Canadian Manufacturing

Ontario warns New York about Buy American policies

The premier and her team said that if New York officials don't vote down the protectionist budget provisions they will consider "all options" in response, including putting a stop to buying from New York companies


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Ontario Premier Kathleen Wynne and finance minister Charles Sousa. PHOTO: Premier of Ontario Photography, via Flickr

WINDSOR, Ont.—Ontario Premier Kathleen Wynne says she hopes New York State legislators will vote against Buy American provisions in their budget, and warns that if they don’t, she’ll consider “all options” in response.

One such option would see the provincial government respond in kind and stop buying from New York companies.

Economic Development Minister Brad Duguid says it is in New York’s interest to prevent that from happening because the state’s companies do significant business with the Ontario government.

He adds they wouldn’t want to be prevented from bidding on $160 billion of provincial infrastructure projects coming over the next 12 years.

But Wynne says she hope it won’t come to that—she’d prefer to see Ontario exempt from the Buy American policy, which is expected to come to a vote as early as Friday.

Wynne and Duguid made their comments Thursday in Windsor.

Wynne’s government has been actively lobbying state politicians against protectionist policies and stepped up those efforts since the election of President Donald Trump. Ontario’s message has been that free and open trade between Ontario and neighbouring U.S. states benefits both sides of the border, and protectionism will hurt both sides.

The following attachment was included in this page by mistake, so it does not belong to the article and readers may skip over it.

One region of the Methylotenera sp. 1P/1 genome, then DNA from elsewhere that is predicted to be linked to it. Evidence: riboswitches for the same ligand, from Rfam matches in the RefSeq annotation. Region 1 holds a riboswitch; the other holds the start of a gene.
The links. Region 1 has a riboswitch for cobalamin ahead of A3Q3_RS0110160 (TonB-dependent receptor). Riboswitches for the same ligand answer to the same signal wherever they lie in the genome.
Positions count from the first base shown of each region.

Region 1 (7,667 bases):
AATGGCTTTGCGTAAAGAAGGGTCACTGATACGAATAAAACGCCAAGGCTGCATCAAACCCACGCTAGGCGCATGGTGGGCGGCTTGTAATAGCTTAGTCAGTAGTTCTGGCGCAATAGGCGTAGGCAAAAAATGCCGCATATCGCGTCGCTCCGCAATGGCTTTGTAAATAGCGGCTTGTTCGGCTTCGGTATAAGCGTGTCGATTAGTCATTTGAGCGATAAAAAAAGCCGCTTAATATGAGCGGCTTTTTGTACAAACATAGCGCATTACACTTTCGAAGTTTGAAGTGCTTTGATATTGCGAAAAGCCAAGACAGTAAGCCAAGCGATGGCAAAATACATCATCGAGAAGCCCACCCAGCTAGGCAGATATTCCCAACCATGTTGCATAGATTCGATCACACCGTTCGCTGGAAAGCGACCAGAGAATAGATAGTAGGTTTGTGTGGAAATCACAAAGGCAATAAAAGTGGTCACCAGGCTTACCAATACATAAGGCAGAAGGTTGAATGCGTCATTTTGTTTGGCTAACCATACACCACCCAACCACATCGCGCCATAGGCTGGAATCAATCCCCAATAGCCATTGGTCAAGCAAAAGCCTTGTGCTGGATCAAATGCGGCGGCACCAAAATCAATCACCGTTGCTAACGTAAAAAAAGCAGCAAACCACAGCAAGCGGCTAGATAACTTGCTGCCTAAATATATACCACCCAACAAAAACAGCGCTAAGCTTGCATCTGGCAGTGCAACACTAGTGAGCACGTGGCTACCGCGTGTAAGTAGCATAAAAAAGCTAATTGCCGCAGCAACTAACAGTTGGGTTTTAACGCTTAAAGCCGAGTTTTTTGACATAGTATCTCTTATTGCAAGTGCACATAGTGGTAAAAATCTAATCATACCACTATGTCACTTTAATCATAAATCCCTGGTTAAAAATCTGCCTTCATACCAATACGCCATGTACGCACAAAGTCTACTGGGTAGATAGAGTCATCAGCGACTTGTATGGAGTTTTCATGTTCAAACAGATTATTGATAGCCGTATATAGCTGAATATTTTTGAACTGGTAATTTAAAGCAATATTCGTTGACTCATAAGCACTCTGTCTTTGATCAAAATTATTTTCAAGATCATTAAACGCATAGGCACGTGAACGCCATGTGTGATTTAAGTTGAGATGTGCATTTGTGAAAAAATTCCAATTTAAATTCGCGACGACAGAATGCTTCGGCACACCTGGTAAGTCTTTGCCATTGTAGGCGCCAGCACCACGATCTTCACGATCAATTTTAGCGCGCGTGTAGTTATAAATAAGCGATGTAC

“While we’re encouraged by the response that the ministers received in Albany and we’re hopeful that New York State will make the right decision, we are considering all reasonable options to protect Ontario jobs in the face of Buy American policies,” Wynne said.

Governor Andrew Cuomo’s New York Buy American Act would require all state entities to buy from American companies for all procurements greater than US$100,000.

That would “seriously undermine” its relationship with Ontario, Wynne warned.

If Cuomo’s proposal succeeds, Wynne said her government would seek a bilateral deal exempting Ontario.

“Should that not occur, then I think what the Premier is saying is make no mistake about it, we’ll do what we need to do to stand up for the businesses and workers in Ontario,” said Duguid.

“This premier is building transit, and roads, and bridges, infrastructure like no one has in the history of this province,” he continued.

“A company like Alstom in New York has engaged in very important contracts for our transit system builds. We’ve got $160 billion in investment coming in the next 12 years and I expect New York companies are going to want to have access to that as well.”


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